Theatre

Race Gets Under Your Skin

David Mamet's legal drama Race, starring Jason Priestley, is challenging and uneven, but makes its case.

There's black, white, and a lot of grey area in David Mamet's Race at Canadian Stage. Photo by David Hou.

  • Bluma Appel Theatre (27 Front Street East)
    • Tuesday, April 16–Sunday, May 5
  • $24 to $99

Performance dates

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There are few playwrights whose names can double as adjectives (think “Shakespearean,” or “Beckettian”). But Race, now on at Canadian Stage, makes us want to coin a new one of those words. That’s because of the opening scene, where a black lawyer named Henry Brown addresses a white man with the line “You want to tell me about Black folks?” while leaning back in his office chair at the end of a long boardroom table. It’s distinctly Mamettian.

The American playwright David Mamet is known as much for his portrayal of fast-talking, morally ambiguous businessmen as he is for “Mamet speak,” his unique style of verbose, curse-filled, overlapping dialogue or long-winded speeches. His 2010 script Race is no different—in fact, it might be his most Mamettian to date. It certainly doesn’t beat around the bush when it comes to its subject matter (as the title suggests). Discourse surrounding race, privilege, language, and cultural history consumes the entire play.

While it may be Mamet’s most Mamettian play, though, Race is not his best. Character and plot development are virtually ignored in favour of ideological arguments. But the language is captivating enough to make for a thrilling 90 minutes.

Henry Brown (Nigel Shawn Williams) and Jack Lawson (Jason Priestley, aka Brandon Walsh from 90210 fame) are partners in a successful law firm meeting with a potential client: the very rich, very white Charles Strickland (Matthew Edison), who is accused of raping a young black woman. Susan (Cara Ricketts), a junior attorney with the firm, remains silent during most of the first scene, but she soon plays an integral part in a) the firm’s decision to accept Strickland’s case, even though it’s a lose-lose situation, and b) crafting Strickland’s defense.

Some major holes appear in the script as Jack, Henry, and Susan butt heads and attempt to manage their emotional client. First, there’s a defense that’s astoundingly weak from the start, and then there are characters that are not only flawed in personality but flawed in construction, functioning more as mouthpieces for Mamet’s ideas than as well-rounded human beings. Unfortunately, this hampers Priestley’s triumphant return to the stage. Though Jack has the biggest character arc by far, Priestley doesn’t have the fire or the charisma to pull it off (no matter how good he looks in a suit). Edison fares better, but he’s cast too far above his age. As a result, he comes off like a kid playing dress up and whining about not getting his way (which, granted, may have been the point). Ricketts, meanwhile, is able to give one of Mamet’s quintessentially devious female characters some backbone. But Nigel Shawn Williams is untouchable as Hank, the only one who doesn’t seem to have anything to hide. He takes to “Mamet speak” like a jury to a tearful witness, and is possibly the biggest reason to head over to the Bluma Appel Theatre.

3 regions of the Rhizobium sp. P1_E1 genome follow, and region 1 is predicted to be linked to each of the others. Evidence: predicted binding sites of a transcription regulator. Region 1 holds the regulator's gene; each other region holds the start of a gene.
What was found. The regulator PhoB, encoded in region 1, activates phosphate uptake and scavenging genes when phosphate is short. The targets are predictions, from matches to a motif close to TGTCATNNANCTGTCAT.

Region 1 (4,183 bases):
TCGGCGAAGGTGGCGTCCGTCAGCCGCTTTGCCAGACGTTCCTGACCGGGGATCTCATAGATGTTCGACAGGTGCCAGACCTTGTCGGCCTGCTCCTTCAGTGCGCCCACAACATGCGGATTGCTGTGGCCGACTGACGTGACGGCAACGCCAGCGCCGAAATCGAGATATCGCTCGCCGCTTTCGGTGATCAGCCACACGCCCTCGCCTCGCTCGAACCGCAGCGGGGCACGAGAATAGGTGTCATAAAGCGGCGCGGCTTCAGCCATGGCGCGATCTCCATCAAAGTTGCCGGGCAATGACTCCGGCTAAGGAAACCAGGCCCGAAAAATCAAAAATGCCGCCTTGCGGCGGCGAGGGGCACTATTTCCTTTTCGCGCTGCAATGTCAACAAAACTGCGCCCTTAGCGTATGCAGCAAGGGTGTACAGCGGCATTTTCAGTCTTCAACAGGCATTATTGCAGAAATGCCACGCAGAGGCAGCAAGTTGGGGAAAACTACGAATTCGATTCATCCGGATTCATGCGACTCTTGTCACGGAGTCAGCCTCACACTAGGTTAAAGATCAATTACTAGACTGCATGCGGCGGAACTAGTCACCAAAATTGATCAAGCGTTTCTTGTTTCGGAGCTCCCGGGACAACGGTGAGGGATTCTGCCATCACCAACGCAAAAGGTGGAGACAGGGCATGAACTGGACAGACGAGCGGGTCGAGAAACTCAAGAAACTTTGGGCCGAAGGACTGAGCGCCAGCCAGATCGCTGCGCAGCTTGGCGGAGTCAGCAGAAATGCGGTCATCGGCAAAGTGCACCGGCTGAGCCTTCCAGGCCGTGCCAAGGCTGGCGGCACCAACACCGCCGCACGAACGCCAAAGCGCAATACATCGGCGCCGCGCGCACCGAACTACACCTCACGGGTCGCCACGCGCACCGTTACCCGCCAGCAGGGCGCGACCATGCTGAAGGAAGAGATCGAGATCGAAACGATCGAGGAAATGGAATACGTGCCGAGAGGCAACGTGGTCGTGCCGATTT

Daniel Brooks’s direction keeps the action as tense as possible, considering the fact that it plays out like a weak legal procedural. A beautiful stage by Debra Hanson plays up the oppressive, foreboding nature of the colour black. Like the entire script, the set design deals in blacks and whites. Only the male characters’ suits are grey.

Mamet doesn’t attempt to answer any of the questions he puts forth in Race. As in his previous plays, Oleanna and Speed-the-Plow, he leaves it up to the audience to decide whose corner to stand in. Something tells us that Canadian audiences will be more perplexed by Mamet’s view on racial tensions than enraged by one side or the other, but the brazen, bold voice that comes through is mesmerizing.

CORRECTION: April 16, 2013, 2:20 PM This post originally incorrectly referred to Nigel Shawn Williams’ character as “Frank.” In fact, the character’s nickname is Hank.

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